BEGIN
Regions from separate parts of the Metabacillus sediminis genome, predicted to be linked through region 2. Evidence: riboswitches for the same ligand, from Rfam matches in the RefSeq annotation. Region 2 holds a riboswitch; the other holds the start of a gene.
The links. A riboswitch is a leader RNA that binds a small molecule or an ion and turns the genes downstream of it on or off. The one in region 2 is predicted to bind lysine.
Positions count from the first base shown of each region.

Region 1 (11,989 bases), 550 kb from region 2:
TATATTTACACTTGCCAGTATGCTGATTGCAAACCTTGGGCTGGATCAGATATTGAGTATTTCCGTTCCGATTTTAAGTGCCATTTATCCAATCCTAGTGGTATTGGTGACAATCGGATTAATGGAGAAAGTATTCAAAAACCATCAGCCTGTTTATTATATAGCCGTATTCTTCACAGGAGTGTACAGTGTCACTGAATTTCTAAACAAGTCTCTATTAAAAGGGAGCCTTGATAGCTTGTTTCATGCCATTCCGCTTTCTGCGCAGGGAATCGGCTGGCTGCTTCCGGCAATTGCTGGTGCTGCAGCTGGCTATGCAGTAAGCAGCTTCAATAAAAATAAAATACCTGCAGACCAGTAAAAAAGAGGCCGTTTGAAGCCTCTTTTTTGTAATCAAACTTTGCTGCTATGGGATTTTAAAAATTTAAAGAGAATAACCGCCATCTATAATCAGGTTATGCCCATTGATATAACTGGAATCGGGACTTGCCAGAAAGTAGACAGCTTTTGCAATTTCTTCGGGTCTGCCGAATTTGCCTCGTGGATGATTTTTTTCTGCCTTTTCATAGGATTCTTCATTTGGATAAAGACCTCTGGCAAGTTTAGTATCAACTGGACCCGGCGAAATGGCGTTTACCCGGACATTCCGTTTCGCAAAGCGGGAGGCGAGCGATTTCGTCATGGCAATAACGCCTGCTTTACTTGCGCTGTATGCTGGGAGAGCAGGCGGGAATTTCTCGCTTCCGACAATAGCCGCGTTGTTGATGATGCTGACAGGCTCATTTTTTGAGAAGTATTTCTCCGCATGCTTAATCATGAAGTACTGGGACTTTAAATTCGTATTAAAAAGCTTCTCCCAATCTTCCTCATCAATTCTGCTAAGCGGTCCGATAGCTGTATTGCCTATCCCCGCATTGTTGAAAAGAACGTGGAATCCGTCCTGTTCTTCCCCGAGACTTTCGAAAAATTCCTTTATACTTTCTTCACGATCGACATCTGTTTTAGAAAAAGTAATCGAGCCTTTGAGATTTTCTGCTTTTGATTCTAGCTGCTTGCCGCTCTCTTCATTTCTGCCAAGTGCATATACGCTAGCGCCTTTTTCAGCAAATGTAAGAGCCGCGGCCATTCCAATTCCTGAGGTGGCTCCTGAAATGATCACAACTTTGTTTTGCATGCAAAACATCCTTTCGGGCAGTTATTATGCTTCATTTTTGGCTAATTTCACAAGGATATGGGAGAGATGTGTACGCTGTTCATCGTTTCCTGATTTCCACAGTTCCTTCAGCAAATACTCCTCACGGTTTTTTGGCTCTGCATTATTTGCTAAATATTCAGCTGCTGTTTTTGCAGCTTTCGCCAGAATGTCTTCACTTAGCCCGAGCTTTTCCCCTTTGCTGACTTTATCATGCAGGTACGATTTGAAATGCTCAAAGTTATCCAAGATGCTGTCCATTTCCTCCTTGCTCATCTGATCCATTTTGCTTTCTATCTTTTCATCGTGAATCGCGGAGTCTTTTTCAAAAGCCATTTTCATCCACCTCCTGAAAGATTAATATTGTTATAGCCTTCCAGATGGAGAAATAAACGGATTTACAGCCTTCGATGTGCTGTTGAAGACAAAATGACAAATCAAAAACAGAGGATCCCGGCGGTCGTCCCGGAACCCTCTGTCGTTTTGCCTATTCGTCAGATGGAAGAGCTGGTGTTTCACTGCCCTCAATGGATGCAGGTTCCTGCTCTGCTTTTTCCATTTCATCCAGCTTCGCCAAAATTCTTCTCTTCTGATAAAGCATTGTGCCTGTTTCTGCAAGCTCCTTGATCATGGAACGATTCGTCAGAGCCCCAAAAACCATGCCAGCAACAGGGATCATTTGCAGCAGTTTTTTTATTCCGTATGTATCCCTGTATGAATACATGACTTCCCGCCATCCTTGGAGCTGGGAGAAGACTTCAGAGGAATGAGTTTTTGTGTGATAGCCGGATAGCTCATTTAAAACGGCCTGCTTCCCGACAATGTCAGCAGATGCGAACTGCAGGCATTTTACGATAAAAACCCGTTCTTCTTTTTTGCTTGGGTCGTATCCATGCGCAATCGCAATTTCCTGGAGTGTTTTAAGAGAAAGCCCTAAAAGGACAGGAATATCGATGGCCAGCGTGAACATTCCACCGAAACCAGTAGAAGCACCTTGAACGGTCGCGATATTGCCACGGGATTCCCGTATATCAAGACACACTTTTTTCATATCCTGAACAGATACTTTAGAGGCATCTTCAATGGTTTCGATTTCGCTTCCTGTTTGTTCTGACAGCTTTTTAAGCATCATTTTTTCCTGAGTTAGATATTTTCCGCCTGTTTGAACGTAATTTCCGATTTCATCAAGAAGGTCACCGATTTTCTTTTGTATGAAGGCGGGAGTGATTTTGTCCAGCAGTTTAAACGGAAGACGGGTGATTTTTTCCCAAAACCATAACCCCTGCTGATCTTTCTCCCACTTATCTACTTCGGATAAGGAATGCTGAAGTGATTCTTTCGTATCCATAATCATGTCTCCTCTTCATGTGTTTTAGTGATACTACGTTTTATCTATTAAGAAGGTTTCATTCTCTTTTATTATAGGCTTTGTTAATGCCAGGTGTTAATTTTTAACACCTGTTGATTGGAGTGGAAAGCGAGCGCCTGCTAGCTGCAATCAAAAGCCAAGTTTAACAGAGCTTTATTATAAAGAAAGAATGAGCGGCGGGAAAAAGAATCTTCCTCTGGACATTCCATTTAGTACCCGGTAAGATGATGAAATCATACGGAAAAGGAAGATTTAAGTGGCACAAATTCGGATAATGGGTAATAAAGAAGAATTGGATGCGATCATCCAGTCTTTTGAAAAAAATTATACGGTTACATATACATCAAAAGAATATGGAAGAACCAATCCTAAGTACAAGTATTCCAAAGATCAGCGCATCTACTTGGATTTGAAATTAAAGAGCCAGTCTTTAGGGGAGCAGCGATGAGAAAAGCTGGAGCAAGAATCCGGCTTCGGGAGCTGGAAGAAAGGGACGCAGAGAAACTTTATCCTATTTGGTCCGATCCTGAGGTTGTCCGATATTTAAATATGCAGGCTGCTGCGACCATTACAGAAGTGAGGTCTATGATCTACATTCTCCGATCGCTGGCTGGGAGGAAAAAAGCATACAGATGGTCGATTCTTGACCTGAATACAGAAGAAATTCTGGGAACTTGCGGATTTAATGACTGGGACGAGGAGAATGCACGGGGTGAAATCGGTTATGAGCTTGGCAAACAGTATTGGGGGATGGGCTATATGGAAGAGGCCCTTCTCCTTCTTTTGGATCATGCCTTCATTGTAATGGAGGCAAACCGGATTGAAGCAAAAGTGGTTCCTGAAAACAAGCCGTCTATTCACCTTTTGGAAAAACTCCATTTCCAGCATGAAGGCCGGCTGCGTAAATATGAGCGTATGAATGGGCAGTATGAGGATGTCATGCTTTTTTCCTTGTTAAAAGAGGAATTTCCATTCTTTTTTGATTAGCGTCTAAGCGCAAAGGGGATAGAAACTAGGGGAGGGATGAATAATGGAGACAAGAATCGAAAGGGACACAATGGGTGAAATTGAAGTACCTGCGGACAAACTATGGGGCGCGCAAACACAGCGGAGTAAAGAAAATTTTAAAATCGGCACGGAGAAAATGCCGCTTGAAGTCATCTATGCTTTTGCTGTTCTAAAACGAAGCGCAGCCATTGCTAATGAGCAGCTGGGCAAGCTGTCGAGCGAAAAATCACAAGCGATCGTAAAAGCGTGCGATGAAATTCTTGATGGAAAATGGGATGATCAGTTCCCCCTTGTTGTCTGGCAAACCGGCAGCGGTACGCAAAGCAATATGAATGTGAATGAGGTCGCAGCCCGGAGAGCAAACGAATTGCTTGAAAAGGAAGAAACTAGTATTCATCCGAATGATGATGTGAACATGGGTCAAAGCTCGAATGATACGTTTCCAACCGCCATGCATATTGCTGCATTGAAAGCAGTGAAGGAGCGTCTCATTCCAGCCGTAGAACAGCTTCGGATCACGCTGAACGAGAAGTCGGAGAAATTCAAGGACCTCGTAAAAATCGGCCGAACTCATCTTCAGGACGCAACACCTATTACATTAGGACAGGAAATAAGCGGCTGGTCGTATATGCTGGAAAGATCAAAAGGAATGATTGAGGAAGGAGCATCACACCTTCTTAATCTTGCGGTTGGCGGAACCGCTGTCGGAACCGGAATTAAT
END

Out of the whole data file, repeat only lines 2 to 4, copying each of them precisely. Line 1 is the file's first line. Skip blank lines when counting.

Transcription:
The links. A riboswitch is a leader RNA that binds a small molecule or an ion and turns the genes downstream of it on or off. The one in region 2 is predicted to bind lysine.
Positions count from the first base shown of each region.

Region 1 (11,989 bases), 550 kb from region 2: